Study outcomes

The dementia/Alzheimer’s disease study outcome was defined by the presence of ≥ 2 relevant diagnosis codes on medical claims or by the presence of ≥ 1 relevant diagnosis code on a medical claim and ≥ one prescription claim for a cognition-enhancing medication (rivastigmine, galantamine, donepezil or memantine). Mortality was measured using information from the enrollment data provided by the Centers for Medicare and Medicaid Services.

Statistical analysis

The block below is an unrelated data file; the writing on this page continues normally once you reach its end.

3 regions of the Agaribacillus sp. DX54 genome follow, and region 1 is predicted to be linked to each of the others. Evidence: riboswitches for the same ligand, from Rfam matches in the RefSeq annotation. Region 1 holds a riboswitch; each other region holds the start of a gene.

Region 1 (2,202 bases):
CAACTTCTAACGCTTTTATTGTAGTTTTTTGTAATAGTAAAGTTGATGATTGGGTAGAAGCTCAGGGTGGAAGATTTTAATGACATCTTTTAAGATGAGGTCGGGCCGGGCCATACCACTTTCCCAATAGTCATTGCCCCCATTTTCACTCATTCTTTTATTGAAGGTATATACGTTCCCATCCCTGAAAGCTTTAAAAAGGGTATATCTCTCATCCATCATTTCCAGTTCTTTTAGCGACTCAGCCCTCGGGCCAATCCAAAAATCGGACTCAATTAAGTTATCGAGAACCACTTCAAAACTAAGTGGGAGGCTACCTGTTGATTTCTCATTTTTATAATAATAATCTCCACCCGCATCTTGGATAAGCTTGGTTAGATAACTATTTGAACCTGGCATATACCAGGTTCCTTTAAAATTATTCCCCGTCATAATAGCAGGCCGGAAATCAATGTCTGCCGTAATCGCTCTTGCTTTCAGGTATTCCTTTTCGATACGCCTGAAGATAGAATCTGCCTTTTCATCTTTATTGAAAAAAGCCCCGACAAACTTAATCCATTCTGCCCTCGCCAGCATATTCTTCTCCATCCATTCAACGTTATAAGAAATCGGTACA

Crude incidence rates were reported as rate per 1,000 person-years. Since patients dynamically start and stop treatment with ACH medications over the course of an extended period of follow-up, a series of extended Cox regression models were computed accounting for time-varying ACH exposure when examining the relationship to incident dementia/Alzheimer’s disease and mortality outcomes. Regression models were adjusted for patient demographics, Elixhauser Comorbidity Index [24,25,26], RxRisk-V score [27], baseline medication use, baseline healthcare resource use, and time-varying use of other high-risk non-ACH medications associated with cognitive impairment (i.e., non-ACB drugs included in the drug classes anxiolytic benzodiazepines, anticonvulsant benzodiazepines, anti-depressants, anti-convulsants, anti-psychotics, barbiturate hypnotics, sedative hypnotics, anti-Parkinson drugs and anti-nausea/vertigo agents). [28,29,30,31] The Elixhauser comorbidity index uses 31 categories of ICD-9 and ICD-10 diagnosis codes [24, 26] to calculate a score that is associated with hospital charges, length of stay, and mortality [26]. The RxRisk score is a pharmacy-based measure of comorbidity burden that was originally developed to assess medication burden in the Veterans Health Administration (VHA) population [27], ranges from 0–45, and has been shown to be predictive of healthcare costs and mortality in a range of populations [27, 31,32,33,34,35,36,37,38]. Two of the original RxRisk-V categories (neurogenic bladder and ostomy) are not included in the current implementation because products associated with these conditions (urinary catheters and colostomy supplies, respectively) are not captured in outpatient pharmacy claims. Hence the composite score in the present study ranges from 0 to 43.